Sustaining water supply requires high levels of maintenance, monitoring illegal connections and the collection of payment for water services. Households in Limpopo (56,6%) and Mpumalanga (54.4%) reported the most water supply interruptions, while Western Cape (4.6%) and Gauteng (9.5%) experienced the least interruptions. Approximately a quarter (25.8%) of South African households reported some problems with water supply in 2019.
There has been a decline in the total number of households who pay for the piped water they receive. The proportion of households who reported paying for water has been declining steadily over the past decade, dropping from 67.3% in 2008 to only 44.6% in 2019. This figure is concerning as municipalities rely in income received from services to fund their maintenance and upgrade –except where the household is eligible for Free Basic Water. In this case, the municipality is funded for these from National Treasury.
Many municipalities are very innovative in trying to address these complex challenges. Some municipalities have moved away from single use infrastructure so that, for example, bulk water pipes allow for turbines generating electricity; other examples include using landfill gas to converted methane gas into electricity.
eThekwini’s engagements in 1999 with Mondi Paper to recycle wastewater led to a concession for the production of high quality reclaimed “grey” water, which could be sold to industrial customers for use in industrial processes. Importantly, this freed up water for approximately 300,000 Durban residents in areas like Umlazi, and allowed eThekwini to delay capital investment in a recycling plant while creating a long-term revenue stream for the municipality.
While the general quality of potable water, particularly in the large cities, remains of a high standard, there are serious water quality challenges in many parts of the country. These require urgent solutions, including dealing with corruption, which often underlies these problems.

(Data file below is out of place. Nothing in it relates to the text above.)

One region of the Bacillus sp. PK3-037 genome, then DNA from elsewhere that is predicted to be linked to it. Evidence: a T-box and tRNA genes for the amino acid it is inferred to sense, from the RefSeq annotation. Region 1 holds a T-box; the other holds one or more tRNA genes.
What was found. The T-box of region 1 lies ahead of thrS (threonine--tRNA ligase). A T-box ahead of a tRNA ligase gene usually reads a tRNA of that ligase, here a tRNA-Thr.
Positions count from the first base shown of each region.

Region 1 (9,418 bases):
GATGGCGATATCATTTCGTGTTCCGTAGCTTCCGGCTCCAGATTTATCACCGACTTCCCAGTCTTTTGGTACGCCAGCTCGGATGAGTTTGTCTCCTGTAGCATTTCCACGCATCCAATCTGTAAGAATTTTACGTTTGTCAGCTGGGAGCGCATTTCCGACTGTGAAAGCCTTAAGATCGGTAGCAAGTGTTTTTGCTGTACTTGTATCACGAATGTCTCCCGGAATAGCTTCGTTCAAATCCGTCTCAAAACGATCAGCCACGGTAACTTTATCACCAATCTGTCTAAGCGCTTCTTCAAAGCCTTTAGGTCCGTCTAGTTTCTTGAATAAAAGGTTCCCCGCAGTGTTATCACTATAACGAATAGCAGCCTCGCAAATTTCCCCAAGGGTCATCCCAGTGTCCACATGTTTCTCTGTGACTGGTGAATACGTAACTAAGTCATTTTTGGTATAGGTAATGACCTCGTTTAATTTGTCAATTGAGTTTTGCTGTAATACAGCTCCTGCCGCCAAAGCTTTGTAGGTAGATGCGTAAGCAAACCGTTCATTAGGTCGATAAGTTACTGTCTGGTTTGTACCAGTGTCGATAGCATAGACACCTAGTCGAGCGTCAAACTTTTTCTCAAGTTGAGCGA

The reality is that solving our water challenges require an all of society approach. On average, our domestic consumption of water is over 60 litres per person per day, higher than global benchmarks.
Some of this is due to leakages and losses such as non-revenue water, but does demonstrate the need for households with easy access to water to make a real effort to reduce our consumption.
Everyone must realise that South Africa is highly susceptible to drought. All municipalities have been in some way affected by drought over the past 30 years, with the period between 1981 and 2018 being the driest periods. The northern, central and western parts of the country are most vulnerable.
In the 2022 period, a significant amount of rainfall fell. However, some areas are still short of water, and many of the country’s water resources are still under pressure due to unsustainably high water use, pollution, a shortage of funding and the collapse of municipal infrastructure.
And so, the next time it rains, take time out to realise that we are a water scarce nation, and we must all help to solve the problem.
*Michael Sutcliffe and Sue Bannister are Directors at City Insight
**The views expressed are not necessarily the views of Independent Media or IOL